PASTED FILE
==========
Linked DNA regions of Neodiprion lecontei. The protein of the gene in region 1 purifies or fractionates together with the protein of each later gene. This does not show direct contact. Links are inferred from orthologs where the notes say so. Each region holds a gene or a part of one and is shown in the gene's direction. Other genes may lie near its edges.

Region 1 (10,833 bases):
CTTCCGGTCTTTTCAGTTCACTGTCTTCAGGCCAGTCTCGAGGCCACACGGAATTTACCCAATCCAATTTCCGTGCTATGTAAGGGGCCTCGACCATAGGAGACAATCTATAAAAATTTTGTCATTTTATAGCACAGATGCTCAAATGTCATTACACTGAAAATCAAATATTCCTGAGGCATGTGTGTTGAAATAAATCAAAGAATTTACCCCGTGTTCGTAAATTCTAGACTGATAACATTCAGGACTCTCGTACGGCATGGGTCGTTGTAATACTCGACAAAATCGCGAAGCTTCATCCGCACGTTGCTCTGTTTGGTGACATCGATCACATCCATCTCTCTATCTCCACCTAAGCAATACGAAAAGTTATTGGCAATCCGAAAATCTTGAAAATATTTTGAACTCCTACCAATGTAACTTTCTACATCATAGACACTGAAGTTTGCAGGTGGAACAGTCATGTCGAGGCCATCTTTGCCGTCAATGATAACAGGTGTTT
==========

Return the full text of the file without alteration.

Linked DNA regions of Neodiprion lecontei. The protein of the gene in region 1 purifies or fractionates together with the protein of each later gene. This does not show direct contact. Links are inferred from orthologs where the notes say so. Each region holds a gene or a part of one and is shown in the gene's direction. Other genes may lie near its edges.

Region 1 (10,833 bases):
CTTCCGGTCTTTTCAGTTCACTGTCTTCAGGCCAGTCTCGAGGCCACACGGAATTTACCCAATCCAATTTCCGTGCTATGTAAGGGGCCTCGACCATAGGAGACAATCTATAAAAATTTTGTCATTTTATAGCACAGATGCTCAAATGTCATTACACTGAAAATCAAATATTCCTGAGGCATGTGTGTTGAAATAAATCAAAGAATTTACCCCGTGTTCGTAAATTCTAGACTGATAACATTCAGGACTCTCGTACGGCATGGGTCGTTGTAATACTCGACAAAATCGCGAAGCTTCATCCGCACGTTGCTCTGTTTGGTGACATCGATCACATCCATCTCTCTATCTCCACCTAAGCAATACGAAAAGTTATTGGCAATCCGAAAATCTTGAAAATATTTTGAACTCCTACCAATGTAACTTTCTACATCATAGACACTGAAGTTTGCAGGTGGAACAGTCATGTCGAGGCCATCTTTGCCGTCAATGATAACAGGTGTTT